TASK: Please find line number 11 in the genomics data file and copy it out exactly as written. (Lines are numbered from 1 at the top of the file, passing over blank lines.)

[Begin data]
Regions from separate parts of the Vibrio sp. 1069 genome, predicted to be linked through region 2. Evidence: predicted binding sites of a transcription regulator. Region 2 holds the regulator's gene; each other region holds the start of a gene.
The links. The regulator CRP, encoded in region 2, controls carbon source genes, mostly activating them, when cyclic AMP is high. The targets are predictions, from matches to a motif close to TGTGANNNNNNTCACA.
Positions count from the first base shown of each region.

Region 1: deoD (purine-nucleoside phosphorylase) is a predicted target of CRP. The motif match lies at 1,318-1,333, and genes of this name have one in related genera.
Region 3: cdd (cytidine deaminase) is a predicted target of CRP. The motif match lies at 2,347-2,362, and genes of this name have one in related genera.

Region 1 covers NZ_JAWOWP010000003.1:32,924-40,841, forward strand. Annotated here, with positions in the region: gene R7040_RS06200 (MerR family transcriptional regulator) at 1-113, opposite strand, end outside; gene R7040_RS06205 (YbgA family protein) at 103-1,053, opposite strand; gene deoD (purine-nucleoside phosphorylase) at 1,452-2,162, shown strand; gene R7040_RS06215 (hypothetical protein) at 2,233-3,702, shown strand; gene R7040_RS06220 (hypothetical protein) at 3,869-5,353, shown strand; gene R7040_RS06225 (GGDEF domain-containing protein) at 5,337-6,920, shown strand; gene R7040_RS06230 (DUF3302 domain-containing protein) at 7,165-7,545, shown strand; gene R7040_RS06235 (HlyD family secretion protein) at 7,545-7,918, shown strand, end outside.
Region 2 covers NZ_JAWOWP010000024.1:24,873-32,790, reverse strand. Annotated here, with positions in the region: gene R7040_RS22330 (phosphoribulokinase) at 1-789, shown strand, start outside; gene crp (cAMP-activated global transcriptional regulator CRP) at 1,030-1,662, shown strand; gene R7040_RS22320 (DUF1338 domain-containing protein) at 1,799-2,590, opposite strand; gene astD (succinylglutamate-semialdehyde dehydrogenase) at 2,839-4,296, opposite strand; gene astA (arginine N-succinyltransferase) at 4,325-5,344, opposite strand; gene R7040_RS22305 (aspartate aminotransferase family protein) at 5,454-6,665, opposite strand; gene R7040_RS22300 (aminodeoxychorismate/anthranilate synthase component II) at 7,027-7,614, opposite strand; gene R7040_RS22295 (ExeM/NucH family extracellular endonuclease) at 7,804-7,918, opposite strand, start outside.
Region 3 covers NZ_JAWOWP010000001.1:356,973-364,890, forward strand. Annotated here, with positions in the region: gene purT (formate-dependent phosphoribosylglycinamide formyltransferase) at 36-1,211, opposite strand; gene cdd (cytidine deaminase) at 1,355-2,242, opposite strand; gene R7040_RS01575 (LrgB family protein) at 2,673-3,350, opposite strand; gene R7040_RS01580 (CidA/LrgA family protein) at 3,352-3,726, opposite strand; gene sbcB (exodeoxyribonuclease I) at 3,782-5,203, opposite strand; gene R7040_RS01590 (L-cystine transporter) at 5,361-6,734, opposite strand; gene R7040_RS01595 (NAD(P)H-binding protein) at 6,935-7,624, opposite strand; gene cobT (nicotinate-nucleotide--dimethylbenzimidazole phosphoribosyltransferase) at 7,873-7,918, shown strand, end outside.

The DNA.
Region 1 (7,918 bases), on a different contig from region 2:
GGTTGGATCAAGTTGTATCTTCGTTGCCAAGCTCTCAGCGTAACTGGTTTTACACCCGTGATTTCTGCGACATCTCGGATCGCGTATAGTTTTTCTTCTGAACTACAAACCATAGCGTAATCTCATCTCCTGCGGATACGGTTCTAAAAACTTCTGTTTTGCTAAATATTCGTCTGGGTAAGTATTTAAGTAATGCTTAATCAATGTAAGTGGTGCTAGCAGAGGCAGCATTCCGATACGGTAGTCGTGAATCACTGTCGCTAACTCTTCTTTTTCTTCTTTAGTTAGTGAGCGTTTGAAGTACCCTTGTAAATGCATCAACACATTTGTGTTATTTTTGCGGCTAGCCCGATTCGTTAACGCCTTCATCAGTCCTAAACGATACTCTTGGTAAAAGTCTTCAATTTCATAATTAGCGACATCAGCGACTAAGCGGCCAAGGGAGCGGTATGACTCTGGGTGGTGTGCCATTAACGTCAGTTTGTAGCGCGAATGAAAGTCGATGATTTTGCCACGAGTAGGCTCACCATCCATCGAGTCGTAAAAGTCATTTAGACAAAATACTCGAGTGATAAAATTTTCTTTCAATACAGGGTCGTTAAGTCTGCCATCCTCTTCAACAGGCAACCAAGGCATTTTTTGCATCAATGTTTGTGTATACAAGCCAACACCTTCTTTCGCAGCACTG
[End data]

GGTTGGATCAAGTTGTATCTTCGTTGCCAAGCTCTCAGCGTAACTGGTTTTACACCCGTGATTTCTGCGACATCTCGGATCGCGTATAGTTTTTCTTCTGAACTACAAACCATAGCGTAATCTCATCTCCTGCGGATACGGTTCTAAAAACTTCTGTTTTGCTAAATATTCGTCTGGGTAAGTATTTAAGTAATGCTTAATCAATGTAAGTGGTGCTAGCAGAGGCAGCATTCCGATACGGTAGTCGTGAATCACTGTCGCTAACTCTTCTTTTTCTTCTTTAGTTAGTGAGCGTTTGAAGTACCCTTGTAAATGCATCAACACATTTGTGTTATTTTTGCGGCTAGCCCGATTCGTTAACGCCTTCATCAGTCCTAAACGATACTCTTGGTAAAAGTCTTCAATTTCATAATTAGCGACATCAGCGACTAAGCGGCCAAGGGAGCGGTATGACTCTGGGTGGTGTGCCATTAACGTCAGTTTGTAGCGCGAATGAAAGTCGATGATTTTGCCACGAGTAGGCTCACCATCCATCGAGTCGTAAAAGTCATTTAGACAAAATACTCGAGTGATAAAATTTTCTTTCAATACAGGGTCGTTAAGTCTGCCATCCTCTTCAACAGGCAACCAAGGCATTTTTTGCATCAATGTTTGTGTATACAAGCCAACACCTTCTTTCGCAGCACTG